Remembering their names shows all your students that you care about who they are and what they do. Many times, just knowing a name will help stop a kid from creating trouble.
5. Send the First Disrupter to the Hall and the Second to the Office
In the beginning of the year, you must set the tone.
If they are going to make trouble in my class, I give the first warning, “The first one goes to the hall and the second one goes to the office.” There are usually at least two pushing the buttons - many times together.
You must follow through with the threat so they know you mean business. When you show them in the beginning of the year that your objective is to teach them and not babysit them, they get the message quick.
Students love to test teachers. Not because they are "bad" but because they are kids. Try to remember your own school days so you can relate to them before it is irreparable.
When you send a kid to the hall, make time to discuss the problem clearly. Some students, even in high school, do not understand why they are being disciplined. Make it clear in a way that lets the student know you want their success.
The same goes for if you send a student to the office. Find a time to discuss what happened to lead to the discipline. If kids know you are still on their side, they will try harder to do better for you.
6. Let Your Administrators Know About Your Class
This past year, I had a class full of boys who were childhood friends and loved to have fun and aggravate. They wanted the tone to be a “them against the teacher” tone and made it clear from the beginning.
I went to the administration about it. They knew the boys already, not just from having them in their office but also knowing them in the community. These were not bad kids. They just wanted to have fun. I totally related. Letting the administrators know about the situation prepares you and them for any situation that might arise.
7. Have Administrators Visit Your Classroom
After I let my administrators know, they would periodically show up in the room either a couple of them or just one. What I loved was that they never made it seem like a visit for discipline. They would come in, ask how I was doing, ask the kids how it was going, and actually conversed with them. It gave the kids a good feeling to be recognized by the administrators in a good light rather than in the cloak of shame when they are sitting in the office.
When you have a disruptive class, the administrators can really have a positive influence by just making an appearance and showing interest. You must let them in on the situation, and tell them you want them as a preventative measure, not a last resort.
8. Never Let Your Class Know They Are Getting Under Your Skin
As soon as you let a disruptive class know that they have gotten under your skin, they have you right where they want you: angry, agitated, anxious, defensive. No, no, no! Do not allow this to happen.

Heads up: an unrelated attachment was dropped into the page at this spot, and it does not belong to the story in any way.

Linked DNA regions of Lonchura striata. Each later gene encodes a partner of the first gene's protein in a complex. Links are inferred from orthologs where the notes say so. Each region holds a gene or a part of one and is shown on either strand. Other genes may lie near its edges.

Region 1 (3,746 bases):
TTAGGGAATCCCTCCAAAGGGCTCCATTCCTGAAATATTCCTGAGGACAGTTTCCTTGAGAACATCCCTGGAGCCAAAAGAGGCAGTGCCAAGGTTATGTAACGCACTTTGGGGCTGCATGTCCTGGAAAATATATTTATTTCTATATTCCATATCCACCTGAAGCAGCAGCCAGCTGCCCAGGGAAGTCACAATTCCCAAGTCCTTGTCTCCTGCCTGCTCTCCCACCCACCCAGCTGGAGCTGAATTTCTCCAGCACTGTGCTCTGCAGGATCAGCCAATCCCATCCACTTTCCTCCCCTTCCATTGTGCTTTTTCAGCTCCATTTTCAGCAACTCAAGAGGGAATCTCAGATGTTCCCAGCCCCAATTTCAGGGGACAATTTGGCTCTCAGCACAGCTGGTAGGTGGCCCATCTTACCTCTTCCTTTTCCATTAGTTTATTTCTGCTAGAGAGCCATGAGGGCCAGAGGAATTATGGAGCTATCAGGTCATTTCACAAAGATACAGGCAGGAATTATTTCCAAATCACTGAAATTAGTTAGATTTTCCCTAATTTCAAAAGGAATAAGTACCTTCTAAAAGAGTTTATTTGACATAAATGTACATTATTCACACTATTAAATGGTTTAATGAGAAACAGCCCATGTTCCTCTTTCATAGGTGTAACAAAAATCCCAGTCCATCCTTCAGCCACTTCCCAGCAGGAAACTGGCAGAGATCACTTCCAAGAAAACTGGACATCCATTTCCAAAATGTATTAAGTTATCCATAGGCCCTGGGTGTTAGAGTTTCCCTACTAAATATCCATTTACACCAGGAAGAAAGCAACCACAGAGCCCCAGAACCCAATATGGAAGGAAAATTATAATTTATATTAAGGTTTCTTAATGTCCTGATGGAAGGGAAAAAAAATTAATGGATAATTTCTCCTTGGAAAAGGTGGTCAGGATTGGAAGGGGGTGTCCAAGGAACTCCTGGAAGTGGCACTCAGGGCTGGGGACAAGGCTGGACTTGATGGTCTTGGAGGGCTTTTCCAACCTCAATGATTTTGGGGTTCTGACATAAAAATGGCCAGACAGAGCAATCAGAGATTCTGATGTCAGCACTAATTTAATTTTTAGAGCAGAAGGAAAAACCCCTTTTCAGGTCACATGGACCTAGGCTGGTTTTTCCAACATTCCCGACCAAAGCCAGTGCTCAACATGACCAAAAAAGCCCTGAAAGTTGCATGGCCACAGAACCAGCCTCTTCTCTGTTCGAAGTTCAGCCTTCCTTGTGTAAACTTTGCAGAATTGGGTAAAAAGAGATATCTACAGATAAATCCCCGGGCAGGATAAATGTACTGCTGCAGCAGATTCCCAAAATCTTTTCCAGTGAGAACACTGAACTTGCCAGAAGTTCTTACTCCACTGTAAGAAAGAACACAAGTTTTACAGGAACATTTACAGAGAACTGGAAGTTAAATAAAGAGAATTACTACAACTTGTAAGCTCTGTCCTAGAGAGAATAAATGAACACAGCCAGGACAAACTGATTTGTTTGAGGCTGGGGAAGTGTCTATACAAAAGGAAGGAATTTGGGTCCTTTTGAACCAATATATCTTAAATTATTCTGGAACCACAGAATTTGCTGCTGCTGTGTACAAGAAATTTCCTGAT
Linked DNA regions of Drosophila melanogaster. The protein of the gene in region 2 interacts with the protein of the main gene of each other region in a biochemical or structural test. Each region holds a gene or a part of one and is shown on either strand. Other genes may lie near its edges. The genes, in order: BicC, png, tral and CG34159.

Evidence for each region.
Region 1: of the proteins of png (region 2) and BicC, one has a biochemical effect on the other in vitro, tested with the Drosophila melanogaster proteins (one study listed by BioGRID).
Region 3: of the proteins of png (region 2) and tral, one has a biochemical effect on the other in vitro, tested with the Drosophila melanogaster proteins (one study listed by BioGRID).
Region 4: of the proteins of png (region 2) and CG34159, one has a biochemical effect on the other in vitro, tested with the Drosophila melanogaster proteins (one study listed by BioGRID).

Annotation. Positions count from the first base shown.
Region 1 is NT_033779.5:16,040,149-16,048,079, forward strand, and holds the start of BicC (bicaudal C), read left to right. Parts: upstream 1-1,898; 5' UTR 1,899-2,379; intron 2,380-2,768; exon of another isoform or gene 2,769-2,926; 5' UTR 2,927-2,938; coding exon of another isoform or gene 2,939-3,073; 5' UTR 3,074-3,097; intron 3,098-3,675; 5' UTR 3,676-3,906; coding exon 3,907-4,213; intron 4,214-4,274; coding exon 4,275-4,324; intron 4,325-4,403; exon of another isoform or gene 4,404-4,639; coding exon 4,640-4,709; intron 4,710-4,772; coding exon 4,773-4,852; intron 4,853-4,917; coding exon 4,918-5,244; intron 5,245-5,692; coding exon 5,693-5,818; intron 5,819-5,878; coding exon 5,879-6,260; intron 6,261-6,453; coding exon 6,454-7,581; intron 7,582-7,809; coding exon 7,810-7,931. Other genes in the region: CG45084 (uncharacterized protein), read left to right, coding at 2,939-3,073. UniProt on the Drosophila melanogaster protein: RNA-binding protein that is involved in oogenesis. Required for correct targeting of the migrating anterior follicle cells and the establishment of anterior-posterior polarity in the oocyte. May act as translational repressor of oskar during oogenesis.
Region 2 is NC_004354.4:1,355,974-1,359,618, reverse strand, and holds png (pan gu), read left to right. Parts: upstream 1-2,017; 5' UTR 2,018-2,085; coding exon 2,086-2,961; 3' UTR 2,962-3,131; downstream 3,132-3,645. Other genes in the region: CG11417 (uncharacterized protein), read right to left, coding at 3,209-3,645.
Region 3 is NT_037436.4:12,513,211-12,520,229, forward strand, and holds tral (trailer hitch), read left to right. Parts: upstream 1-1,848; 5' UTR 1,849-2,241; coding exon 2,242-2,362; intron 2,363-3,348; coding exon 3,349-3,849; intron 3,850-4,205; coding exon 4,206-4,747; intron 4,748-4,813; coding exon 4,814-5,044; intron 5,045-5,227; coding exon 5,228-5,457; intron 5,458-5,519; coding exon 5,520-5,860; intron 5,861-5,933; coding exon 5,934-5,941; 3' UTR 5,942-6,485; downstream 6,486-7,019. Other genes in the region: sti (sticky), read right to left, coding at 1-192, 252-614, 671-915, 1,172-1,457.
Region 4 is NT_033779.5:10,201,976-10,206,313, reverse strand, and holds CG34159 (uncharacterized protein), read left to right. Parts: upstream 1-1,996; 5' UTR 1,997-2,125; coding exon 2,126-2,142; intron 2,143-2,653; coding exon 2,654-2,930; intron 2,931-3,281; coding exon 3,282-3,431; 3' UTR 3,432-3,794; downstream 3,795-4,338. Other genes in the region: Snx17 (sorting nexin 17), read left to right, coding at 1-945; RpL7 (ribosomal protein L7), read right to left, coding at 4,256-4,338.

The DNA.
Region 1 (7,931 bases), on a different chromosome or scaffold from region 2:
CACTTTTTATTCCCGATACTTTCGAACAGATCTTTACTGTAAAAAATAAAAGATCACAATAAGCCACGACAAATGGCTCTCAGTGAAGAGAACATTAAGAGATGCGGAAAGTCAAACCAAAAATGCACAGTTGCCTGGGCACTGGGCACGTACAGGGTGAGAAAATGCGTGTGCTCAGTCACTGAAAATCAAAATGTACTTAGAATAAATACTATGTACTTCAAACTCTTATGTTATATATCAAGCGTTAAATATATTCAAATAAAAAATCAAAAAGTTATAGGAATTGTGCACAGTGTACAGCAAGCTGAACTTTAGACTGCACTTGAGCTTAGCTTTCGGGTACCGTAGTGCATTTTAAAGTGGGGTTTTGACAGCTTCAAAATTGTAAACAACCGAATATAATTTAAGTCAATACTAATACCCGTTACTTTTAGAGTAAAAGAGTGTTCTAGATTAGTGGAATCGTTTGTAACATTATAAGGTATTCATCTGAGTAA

Again, you have to set guidelines from the first day. You must also loosen up enough that you can find humor in something they just did that you would not otherwise find humorous. You will have a miserable year if you allow them to make you show what you are actually feeling. They love it when you “go off the deep end,” especially in the beginning when they do not know you. Keep reminding yourself that their success is your success. You just need to control the type of success.
9. Treat Students With Respect
From the first day, always remember you are the adult and they are the student. You must also show them respect if you want to receive it in return.
If a kid is constantly acting up in class and nothing has worked, go out in the hall with the kid and say, “Listen, you are disrupting class which is not good for anyone. There are students in there who want to learn, and you are keeping them from it. I know you are just having a good time, and I don’t think you are a bad kid. It is just that you and I each have a job to do in there. You need to be quiet and calm while I am teaching, and I need to keep my focus. There are appropriate times for this type of behavior, but in the middle of class or work time is not the time or the place. Now, let’s go back in and act like decent human beings to each other.”
That last line usually gets a smile. I treat a disruptor with respect (when their behavior hasn’t gone overboard), and in return we go back into the class and things are better. Kids need to know adults understand and respect them. Sometimes, the teacher does have to send the student to the office. Many times it can be handled one-on-one and a new respect for each other grows from those times.
There are times that you have to constantly work on that student-teacher relationship.
10. Tell the Disruptive Student You Do Not Need His or Her Help
It is inevitable. You will have one kid misbehaving, you tell the kid to stop talking or tapping his pencil or getting up and down out of his seat or whistling or whatever other annoying thing the kid can come up with to disrupt the class.
Once you tell the kid to stop, you have another kid mock you by saying, “Yeah, stop that. Don’t you know you are annoying everyone else?” These kids are in high school. Most completely understand the dynamics of the class: good and bad.